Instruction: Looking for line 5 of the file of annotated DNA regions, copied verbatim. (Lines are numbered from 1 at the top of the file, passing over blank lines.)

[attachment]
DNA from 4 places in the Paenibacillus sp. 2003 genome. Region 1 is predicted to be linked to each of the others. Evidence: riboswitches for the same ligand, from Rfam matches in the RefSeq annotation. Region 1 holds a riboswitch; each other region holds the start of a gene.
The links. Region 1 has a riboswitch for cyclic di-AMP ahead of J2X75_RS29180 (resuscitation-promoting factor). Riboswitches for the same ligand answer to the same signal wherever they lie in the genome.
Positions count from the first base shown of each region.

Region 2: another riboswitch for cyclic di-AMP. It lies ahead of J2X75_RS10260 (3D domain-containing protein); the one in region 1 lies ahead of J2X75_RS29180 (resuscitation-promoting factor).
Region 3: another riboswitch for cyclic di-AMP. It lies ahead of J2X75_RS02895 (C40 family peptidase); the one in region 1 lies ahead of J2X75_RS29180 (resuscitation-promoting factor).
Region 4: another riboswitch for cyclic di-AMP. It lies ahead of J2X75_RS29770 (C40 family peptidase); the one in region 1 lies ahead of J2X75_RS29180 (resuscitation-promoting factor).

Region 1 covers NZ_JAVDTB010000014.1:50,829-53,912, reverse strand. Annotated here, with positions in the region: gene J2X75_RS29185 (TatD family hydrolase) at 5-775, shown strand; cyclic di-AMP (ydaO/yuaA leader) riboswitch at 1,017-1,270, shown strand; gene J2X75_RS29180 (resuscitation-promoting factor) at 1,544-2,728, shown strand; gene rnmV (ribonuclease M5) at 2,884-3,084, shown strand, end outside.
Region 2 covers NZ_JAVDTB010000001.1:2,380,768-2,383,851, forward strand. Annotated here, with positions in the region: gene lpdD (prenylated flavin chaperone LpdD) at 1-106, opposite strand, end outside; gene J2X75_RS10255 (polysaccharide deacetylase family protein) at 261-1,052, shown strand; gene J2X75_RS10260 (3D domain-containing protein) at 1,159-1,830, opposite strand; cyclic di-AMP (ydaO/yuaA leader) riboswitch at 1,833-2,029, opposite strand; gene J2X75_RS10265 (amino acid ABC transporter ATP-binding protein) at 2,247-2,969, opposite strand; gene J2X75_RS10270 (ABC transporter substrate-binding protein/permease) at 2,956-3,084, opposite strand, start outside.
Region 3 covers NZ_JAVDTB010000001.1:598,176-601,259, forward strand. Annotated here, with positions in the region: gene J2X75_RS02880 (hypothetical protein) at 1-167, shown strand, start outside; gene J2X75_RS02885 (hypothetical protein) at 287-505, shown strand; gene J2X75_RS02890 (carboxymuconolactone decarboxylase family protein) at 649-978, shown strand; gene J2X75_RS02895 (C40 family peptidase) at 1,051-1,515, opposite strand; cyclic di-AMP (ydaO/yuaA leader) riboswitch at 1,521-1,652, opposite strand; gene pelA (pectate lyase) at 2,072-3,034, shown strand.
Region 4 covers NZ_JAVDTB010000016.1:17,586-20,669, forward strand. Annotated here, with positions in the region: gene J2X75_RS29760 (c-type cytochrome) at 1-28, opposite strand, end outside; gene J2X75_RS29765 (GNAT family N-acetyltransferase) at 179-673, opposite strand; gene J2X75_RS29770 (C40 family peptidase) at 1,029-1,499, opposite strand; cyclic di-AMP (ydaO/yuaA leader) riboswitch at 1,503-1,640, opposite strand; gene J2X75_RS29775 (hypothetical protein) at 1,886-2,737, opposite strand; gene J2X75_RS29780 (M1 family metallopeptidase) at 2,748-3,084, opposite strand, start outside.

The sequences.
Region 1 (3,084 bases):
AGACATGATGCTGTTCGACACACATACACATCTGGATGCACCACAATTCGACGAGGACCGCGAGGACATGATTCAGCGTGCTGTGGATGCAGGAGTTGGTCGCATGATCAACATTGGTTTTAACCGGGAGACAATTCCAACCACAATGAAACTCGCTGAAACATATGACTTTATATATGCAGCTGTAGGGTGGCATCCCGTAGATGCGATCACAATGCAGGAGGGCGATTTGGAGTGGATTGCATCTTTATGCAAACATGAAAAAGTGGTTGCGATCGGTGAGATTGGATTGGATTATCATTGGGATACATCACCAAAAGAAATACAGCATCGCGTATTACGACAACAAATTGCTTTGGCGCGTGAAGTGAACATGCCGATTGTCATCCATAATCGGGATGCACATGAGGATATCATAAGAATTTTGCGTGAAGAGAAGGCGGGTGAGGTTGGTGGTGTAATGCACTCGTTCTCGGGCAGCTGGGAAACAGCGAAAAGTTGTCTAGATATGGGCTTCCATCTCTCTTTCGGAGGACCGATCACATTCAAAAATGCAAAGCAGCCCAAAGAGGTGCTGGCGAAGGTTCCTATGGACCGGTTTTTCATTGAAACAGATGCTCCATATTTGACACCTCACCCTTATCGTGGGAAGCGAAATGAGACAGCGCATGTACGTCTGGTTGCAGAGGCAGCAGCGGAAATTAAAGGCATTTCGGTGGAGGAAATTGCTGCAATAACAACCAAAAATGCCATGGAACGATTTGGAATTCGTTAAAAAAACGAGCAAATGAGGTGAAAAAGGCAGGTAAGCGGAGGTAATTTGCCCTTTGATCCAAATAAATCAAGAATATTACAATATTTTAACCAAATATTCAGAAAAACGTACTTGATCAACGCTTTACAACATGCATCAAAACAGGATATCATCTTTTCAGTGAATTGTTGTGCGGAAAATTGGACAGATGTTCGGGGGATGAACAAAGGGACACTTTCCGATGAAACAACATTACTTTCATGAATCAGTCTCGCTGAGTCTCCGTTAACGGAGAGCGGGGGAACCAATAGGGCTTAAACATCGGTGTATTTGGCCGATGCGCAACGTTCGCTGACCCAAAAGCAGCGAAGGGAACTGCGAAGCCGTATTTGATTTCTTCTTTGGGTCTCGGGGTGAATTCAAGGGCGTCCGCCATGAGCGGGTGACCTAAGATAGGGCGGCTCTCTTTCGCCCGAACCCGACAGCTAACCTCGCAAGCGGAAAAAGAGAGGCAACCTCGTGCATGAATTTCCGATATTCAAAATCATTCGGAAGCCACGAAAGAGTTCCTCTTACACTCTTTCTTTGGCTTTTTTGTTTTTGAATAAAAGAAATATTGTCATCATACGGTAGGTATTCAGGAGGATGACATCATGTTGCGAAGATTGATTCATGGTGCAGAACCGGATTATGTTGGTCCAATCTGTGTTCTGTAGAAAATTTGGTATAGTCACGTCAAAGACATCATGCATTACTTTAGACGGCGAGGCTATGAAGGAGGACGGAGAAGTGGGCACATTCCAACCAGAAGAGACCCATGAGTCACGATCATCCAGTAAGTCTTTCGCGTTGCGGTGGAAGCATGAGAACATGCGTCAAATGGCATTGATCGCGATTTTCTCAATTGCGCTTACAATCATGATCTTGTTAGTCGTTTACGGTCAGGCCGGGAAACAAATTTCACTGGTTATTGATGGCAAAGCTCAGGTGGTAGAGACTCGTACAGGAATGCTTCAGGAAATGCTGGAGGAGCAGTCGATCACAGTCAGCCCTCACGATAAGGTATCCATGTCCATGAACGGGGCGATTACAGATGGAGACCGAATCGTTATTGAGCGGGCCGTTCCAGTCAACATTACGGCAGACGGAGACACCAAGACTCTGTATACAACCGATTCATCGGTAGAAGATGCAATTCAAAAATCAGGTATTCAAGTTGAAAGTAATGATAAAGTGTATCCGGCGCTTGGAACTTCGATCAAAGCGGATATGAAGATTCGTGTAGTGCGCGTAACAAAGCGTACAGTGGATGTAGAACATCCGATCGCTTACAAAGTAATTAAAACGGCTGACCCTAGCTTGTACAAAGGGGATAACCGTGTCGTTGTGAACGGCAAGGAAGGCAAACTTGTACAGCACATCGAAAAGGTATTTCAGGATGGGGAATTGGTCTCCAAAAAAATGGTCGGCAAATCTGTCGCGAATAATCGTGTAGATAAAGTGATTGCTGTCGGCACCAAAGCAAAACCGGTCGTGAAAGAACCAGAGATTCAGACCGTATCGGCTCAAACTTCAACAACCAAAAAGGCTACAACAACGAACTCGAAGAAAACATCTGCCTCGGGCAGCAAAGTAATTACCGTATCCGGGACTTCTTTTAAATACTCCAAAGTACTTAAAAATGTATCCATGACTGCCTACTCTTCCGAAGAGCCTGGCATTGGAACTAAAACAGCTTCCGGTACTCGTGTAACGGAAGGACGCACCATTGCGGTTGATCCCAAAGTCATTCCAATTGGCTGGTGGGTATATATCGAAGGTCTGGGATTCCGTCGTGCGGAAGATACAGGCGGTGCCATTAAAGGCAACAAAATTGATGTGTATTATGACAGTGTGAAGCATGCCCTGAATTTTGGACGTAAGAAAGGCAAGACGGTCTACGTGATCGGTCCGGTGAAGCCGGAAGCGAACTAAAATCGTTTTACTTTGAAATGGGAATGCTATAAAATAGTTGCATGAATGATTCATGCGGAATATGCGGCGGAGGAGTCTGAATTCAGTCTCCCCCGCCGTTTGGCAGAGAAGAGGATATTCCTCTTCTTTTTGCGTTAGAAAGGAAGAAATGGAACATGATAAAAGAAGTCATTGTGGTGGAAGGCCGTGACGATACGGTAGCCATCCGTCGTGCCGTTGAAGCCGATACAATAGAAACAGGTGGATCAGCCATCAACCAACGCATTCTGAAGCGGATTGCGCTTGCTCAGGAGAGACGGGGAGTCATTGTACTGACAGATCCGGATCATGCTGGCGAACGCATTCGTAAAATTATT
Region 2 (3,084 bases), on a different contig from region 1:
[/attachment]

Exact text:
Region 3: another riboswitch for cyclic di-AMP. It lies ahead of J2X75_RS02895 (C40 family peptidase); the one in region 1 lies ahead of J2X75_RS29180 (resuscitation-promoting factor).